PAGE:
Monday, January 12, 2015

Provence, 1970 by Luke Barr

Provence is one of those places that I know is more beautiful than what I can possibly imagine.  And Provence, 1970 by Luke Barr confirmed not only the loveliness of this special part of France, but tossed in some of the most famous chefs and food writers at the time to create a snapshot of a crucial turning of the wheel in American food culture.  

Paul and Julia Child, M.F.K. Fisher, Simone Beck, James Beard, and Richard Olney all were in Provence during December, 1970.  The Childs were settling into their home away from home, La Pitchoune.  Simone Beck and her husband were arriving shortly, and M.F.K. Fisher was revisiting her favorite places in France.  James Beard was at a nearby clinic trying to lose weight, and failing miserably. Richard Olney lived in Provence, in a small home perched on a hillside, growing vegetables and creating gorgeous dishes out of local foods.  Each person was a giant in food culture, and riding the wave of French food popularity in America.   

But none of them were really very happy.  America was experiencing growing pains:  Vietnam, the Civil-Rights movement, music, culture--you name it, America was shifting.  Each of these people felt it, and this moment in time:  Provence in December, 1970 was when they would all gather to eat, talk, and drink.  And in those moments of argument, laughter, dislike, creativity, and passionate debates, a movement away from the influence of French cooking began for America.  It was also a moment of realization for many of them on how they wanted to move onwards, bring new ideas to the world of food, and put to bed memories and ways of thinking that didn't serve a purpose in this new world.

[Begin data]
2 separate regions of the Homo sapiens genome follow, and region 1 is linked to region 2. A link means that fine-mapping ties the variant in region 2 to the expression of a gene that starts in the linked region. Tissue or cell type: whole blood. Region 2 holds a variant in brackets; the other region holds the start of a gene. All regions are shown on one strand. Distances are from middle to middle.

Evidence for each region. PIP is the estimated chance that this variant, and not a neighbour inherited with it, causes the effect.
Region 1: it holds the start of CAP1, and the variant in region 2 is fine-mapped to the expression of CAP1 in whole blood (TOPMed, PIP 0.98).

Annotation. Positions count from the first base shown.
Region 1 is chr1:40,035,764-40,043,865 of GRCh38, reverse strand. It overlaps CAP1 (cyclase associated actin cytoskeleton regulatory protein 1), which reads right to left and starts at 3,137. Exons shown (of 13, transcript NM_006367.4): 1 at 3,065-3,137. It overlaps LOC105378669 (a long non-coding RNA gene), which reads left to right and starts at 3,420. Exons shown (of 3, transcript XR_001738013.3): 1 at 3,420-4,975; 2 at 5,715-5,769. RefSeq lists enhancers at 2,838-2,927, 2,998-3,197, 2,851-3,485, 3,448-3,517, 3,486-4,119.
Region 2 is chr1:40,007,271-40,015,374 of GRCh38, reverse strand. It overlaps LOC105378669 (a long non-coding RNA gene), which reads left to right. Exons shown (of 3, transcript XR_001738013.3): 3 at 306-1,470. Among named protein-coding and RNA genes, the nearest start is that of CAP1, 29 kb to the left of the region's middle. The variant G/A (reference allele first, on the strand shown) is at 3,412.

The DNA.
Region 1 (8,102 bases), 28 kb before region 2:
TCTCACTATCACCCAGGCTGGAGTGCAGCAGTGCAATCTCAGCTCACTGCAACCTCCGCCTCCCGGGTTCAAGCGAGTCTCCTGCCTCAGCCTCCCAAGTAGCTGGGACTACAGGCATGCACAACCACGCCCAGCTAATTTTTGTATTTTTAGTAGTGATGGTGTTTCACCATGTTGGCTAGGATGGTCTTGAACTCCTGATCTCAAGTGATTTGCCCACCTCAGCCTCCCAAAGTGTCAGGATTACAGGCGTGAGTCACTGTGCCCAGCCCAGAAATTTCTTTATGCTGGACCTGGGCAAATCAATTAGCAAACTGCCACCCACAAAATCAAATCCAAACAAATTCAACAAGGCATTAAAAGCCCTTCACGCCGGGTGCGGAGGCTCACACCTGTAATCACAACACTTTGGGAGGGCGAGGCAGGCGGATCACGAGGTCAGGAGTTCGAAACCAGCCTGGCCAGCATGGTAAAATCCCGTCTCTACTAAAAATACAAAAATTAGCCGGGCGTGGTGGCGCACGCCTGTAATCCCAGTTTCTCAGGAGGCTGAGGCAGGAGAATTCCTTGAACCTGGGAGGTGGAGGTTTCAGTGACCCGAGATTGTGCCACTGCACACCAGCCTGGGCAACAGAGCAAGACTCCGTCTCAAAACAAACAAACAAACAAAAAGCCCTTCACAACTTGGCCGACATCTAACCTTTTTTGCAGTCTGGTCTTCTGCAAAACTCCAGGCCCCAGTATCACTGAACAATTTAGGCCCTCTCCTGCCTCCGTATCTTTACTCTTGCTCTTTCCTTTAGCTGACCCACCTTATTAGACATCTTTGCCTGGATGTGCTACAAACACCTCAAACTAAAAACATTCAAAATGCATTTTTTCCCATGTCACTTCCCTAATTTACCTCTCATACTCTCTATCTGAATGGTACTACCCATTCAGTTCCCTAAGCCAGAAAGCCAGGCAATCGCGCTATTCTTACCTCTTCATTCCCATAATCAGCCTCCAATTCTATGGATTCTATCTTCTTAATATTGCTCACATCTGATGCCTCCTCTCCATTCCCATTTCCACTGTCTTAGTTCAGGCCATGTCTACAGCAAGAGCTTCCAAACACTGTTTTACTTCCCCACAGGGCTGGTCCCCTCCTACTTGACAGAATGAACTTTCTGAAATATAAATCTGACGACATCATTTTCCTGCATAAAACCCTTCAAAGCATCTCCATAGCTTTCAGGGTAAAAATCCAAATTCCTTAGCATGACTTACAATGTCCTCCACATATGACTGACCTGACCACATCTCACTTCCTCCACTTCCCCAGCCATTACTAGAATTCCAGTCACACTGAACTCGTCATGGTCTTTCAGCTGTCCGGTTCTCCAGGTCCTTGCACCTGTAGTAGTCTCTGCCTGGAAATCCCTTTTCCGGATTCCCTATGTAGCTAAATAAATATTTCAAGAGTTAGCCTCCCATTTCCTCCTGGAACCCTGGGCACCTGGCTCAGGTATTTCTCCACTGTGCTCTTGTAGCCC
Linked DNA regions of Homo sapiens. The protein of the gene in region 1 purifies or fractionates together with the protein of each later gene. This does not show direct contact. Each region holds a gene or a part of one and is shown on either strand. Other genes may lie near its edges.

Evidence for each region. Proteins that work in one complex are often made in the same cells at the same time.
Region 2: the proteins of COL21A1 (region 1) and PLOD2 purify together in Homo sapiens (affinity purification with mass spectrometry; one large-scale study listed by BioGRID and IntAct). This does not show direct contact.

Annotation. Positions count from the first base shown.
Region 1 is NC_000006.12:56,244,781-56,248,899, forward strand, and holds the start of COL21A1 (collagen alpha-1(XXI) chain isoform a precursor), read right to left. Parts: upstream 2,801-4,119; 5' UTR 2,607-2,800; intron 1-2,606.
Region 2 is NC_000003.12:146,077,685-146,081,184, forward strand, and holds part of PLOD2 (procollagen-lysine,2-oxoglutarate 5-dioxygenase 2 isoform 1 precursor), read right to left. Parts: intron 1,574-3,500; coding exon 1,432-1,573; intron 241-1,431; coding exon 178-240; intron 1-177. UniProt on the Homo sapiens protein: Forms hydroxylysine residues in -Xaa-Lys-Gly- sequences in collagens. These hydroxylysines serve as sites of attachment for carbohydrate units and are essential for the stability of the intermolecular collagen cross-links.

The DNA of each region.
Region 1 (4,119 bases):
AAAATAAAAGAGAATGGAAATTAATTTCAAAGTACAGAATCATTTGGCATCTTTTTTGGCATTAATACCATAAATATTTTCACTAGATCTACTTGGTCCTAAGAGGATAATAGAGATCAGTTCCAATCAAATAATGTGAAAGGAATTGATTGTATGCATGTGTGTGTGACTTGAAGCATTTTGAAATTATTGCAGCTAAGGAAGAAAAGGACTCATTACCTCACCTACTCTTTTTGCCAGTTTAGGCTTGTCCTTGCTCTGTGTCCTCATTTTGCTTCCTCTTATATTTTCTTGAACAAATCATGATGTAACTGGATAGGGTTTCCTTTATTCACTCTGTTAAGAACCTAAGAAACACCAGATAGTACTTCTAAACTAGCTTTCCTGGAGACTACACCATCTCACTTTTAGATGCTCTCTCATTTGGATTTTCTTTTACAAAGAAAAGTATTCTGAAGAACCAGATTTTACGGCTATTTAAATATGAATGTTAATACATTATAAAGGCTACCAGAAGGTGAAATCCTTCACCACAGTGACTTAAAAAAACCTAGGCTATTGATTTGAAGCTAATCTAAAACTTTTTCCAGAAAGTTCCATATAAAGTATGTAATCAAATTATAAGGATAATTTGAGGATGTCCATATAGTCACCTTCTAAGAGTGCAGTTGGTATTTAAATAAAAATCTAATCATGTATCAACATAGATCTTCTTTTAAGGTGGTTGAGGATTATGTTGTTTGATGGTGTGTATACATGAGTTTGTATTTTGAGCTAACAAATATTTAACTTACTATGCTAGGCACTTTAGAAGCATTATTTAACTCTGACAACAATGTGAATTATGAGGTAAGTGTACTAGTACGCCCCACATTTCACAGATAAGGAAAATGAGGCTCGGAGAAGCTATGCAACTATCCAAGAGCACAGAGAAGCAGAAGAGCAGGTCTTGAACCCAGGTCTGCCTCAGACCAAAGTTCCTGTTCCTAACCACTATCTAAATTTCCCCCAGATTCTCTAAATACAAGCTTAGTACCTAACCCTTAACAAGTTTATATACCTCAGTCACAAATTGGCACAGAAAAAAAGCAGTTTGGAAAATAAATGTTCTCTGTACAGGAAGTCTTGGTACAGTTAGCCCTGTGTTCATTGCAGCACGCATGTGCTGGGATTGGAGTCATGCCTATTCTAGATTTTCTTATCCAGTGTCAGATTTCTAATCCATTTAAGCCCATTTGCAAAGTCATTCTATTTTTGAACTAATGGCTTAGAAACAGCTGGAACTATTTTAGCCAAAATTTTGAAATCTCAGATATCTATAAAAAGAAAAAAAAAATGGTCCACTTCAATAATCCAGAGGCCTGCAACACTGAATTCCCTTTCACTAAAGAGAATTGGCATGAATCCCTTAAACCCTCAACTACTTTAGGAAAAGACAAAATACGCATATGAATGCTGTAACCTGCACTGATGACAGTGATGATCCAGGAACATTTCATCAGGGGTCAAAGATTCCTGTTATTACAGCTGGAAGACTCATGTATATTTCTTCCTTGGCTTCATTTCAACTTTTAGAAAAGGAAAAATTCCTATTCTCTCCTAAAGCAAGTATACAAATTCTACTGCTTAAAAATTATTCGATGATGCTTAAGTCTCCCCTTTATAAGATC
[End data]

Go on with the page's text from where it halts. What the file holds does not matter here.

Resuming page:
Don't get me wrong.  This book is chock-full of gorgeous food, drink, and views.  It is more than just a food book, and as you read it you'll realize this.  It is a book of contemplation, one that makes you look at the world around you and how we all got to 2015.  It makes you look at things you hold onto, and probably should let go.  It gives you a breath of fresh air, and lets ideas percolate in your mind.  And it is a love letter to a time and place that doesn't exist anymore.  

Luke Barr based this memoir on his Great Aunt M.F.K. Fisher's green notebooks, which she kept while in France in 1970.  He clearly admired his Aunt, and her ability to move forward into a new life in her 60's.  Paul and Julia Child are so alive in this memoir, it's hard to imagine them both gone.  Sadly, they're all gone.  So take some time, grab a bottle of wine, some bread and cheese, and read this lovely memoir.  Then make yourself a wonderful supper.  This memoir certainly had me thinking about food, how to prepare it, and the care we should all take in feeding not only our bodies but our souls.  

Rating:  8/10 for a memoir that  brings each memorable person fully alive, and incredible food descriptions that make your mouth water.  You will never look at food quite the same again.

Available in Hardcover, paperback, and e-book.

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